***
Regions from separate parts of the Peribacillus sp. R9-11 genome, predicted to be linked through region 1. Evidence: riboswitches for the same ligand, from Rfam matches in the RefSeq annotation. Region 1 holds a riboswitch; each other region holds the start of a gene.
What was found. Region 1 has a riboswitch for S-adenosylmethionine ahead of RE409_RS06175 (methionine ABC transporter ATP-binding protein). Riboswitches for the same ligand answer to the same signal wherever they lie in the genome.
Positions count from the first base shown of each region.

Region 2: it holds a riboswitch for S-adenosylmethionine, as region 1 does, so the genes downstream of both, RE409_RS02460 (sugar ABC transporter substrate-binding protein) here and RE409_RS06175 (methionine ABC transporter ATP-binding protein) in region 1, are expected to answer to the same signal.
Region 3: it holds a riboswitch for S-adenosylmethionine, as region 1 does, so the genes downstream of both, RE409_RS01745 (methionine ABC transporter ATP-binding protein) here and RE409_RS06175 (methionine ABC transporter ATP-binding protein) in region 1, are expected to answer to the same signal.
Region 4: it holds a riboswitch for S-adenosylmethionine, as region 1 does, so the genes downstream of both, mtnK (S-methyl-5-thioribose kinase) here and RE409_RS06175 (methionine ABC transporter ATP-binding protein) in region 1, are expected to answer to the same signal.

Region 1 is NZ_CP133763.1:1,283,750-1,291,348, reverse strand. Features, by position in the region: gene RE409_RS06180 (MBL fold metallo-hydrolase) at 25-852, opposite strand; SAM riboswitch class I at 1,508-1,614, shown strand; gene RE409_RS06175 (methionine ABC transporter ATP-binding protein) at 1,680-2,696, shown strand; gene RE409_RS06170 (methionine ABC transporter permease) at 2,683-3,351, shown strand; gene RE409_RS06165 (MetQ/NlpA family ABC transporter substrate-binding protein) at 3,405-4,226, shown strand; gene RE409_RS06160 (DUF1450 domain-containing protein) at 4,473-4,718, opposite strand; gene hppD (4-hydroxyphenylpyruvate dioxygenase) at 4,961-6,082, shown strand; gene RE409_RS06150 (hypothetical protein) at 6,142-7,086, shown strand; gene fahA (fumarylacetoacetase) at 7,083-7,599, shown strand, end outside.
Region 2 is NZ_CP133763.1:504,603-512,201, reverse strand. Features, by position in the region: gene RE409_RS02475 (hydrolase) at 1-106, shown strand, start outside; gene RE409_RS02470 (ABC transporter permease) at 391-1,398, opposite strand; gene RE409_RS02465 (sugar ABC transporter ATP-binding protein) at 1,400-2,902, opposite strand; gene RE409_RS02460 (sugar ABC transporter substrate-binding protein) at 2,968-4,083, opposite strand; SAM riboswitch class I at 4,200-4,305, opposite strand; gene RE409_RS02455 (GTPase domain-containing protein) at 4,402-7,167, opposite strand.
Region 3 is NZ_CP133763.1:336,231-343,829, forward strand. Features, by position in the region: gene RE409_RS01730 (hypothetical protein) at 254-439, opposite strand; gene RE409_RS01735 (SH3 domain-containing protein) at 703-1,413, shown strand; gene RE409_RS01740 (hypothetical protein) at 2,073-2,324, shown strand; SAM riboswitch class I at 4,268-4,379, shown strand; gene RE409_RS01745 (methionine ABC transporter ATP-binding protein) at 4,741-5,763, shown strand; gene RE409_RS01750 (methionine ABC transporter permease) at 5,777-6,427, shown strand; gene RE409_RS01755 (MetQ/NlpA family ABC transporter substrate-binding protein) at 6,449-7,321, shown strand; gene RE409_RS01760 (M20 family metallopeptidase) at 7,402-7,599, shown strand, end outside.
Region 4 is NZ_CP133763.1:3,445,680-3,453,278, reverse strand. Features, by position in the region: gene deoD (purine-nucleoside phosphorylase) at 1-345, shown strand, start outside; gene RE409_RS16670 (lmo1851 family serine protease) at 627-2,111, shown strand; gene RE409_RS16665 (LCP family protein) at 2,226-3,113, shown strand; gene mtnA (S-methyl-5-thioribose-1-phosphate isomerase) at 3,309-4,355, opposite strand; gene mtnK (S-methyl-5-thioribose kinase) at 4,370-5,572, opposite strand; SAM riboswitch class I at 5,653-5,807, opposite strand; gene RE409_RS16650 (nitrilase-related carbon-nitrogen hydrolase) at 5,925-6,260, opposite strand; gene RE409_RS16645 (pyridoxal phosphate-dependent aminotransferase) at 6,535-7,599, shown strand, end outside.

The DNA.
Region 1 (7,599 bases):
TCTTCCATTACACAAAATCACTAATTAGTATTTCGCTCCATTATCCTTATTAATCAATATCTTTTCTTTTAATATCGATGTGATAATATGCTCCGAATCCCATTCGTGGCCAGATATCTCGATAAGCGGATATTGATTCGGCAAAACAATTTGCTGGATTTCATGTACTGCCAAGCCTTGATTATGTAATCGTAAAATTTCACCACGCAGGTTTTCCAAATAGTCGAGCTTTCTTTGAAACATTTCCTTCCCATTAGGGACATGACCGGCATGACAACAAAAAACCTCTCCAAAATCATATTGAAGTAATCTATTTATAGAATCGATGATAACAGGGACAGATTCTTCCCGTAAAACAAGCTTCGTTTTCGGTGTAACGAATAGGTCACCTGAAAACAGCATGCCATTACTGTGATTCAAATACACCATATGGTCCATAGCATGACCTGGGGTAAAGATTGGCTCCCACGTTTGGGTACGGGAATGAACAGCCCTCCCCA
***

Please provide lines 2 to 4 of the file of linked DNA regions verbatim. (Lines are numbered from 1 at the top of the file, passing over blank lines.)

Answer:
What was found. Region 1 has a riboswitch for S-adenosylmethionine ahead of RE409_RS06175 (methionine ABC transporter ATP-binding protein). Riboswitches for the same ligand answer to the same signal wherever they lie in the genome.
Positions count from the first base shown of each region.

Region 2: it holds a riboswitch for S-adenosylmethionine, as region 1 does, so the genes downstream of both, RE409_RS02460 (sugar ABC transporter substrate-binding protein) here and RE409_RS06175 (methionine ABC transporter ATP-binding protein) in region 1, are expected to answer to the same signal.